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Cancer: Prostate Message Board


Cancer: Prostate Board Index


I will be 73 next month; good health, 5-10 miles hikes in the mountains, para-gliding, etc.

Had a TURP done 2 years ago while having 2 half-inch stones removed from the bladder. The biopsy showed 2 cores with 5-10% of possible cancer cells.

Decided for watchful waiting.

My PSA decreased from 5.6 to 2.8 then 1.8 in June 2012, then jumped to 5.2 in September 2012.

In October, I lost my wife after 40 years of marriage, love and happiness. It is very hard, I thought a lot about ending my life.

In Jan. 2013, my PSA was 21.5 !!! I couldn't believe it.

I am stuck in France for a year or two. The urologist here tells me that, with a PSA this high, radiation is out of question, the only option is RP, that he would perform (of course). The MRI was inconclusive, showed 2 bad spots, well confined inside the gland.
He gave me an antibiotic treatment for a week, then a new PSA next week, just in case the PSA rise was due to an infection.

Biopsy in April, when I will have a friend (actually a college sweetheart I lost track of 35 years ago) coming to take care of me for a few days.

I have 4 questions:
- is such a quick PSA rise (5.2 to 21.5 in 5 months) a common thing in my age bracket ?
- is it possible that the distress of losing my wife was a factor ?
- is it true that RP is the only option, based only on PSA ?
- if it is RP, which is better open or da vinci ?

Thanks for the input.

Live long and healthy.

J.F.
[QUOTE=jfbfmc;5143417]I will be 73 next month; good health, 5-10 miles hikes in the mountains, para-gliding, etc.

Had a TURP done 2 years ago while having 2 half-inch stones removed from the bladder. The biopsy showed 2 cores with 5-10% of possible cancer cells.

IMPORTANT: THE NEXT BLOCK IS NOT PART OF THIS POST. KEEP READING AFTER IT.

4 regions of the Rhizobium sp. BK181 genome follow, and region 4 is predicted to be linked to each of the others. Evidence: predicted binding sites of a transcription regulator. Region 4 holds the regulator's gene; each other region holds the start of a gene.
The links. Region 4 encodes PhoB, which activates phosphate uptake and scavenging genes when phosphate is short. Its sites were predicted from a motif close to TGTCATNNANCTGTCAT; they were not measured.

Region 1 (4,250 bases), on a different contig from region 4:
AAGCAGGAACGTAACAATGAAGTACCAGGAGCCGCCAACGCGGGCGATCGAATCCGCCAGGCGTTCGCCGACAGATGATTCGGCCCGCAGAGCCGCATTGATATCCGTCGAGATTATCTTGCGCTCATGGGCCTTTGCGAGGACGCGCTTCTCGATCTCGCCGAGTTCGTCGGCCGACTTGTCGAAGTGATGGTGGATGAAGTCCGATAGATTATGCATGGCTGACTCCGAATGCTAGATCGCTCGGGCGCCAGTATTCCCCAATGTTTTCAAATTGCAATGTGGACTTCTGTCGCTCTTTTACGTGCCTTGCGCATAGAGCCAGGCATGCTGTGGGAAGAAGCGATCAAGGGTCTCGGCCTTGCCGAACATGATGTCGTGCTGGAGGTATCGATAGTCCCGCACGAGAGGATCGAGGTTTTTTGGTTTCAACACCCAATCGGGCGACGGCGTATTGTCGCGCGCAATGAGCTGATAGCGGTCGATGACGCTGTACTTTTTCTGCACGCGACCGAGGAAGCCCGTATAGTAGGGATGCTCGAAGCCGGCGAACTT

Decided for watchful waiting.

My PSA decreased from 5.6 to 2.8 then 1.8 in June 2012, then jumped to 5.2 in September 2012.

In October, I lost my wife after 40 years of marriage, love and happiness. It is very hard, I thought a lot about ending my life.

In Jan. 2013, my PSA was 21.5 !!! I couldn't believe it.

I am stuck in France for a year or two. The urologist here tells me that, with a PSA this high, radiation is out of question, the only option is RP, that he would perform (of course). The MRI was inconclusive, showed 2 bad spots, well confined inside the gland.
He gave me an antibiotic treatment for a week, then a new PSA next week, just in case the PSA rise was due to an infection.

Biopsy in April, when I will have a friend (actually a college sweetheart I lost track of 35 years ago) coming to take care of me for a few days.

I have 4 questions:
- is such a quick PSA rise (5.2 to 21.5 in 5 months) a common thing in my age bracket ?
- is it possible that the distress of losing my wife was a factor ?
- is it true that RP is the only option, based only on PSA ?
- if it is RP, which is better open or da vinci ?

Thanks for the input.

Live long and healthy.

J.F.[/QUOTE]
J. F.

This has been a difficult time for you. Thinking clearly would be difficult for anyone who has undergone such changes in so short a period. Nonetheless, your appearance here is a sign of good thinking. Well done.
First, that doctor is absurd and not worth the title. I question any other information or advice he/she provides. Your history of urinary issues means that any psa should be considered in that context and an immediate discussion of treatment is premature.
His recommendation of surgery over radiation for a man of your age and with pre-existing conditions is dangerous, in my opinion.
France has radiation options as good as any and I challenge your doctor or anyone in this group to find another doctor who would make that same recommendation.

To your questions:

Such a psa rise is uncommon in any group of men, at any age
I know nothing about stress, loss and grief and effects on psa
RP should never be the first choice, or only choice for a man with your personal factors

Keep your thinking clear. If you have a second opinion option then consider using it when it comes to biopsy and treatment options. Never use for your second opinion a member of the same professional group as your first opinion.





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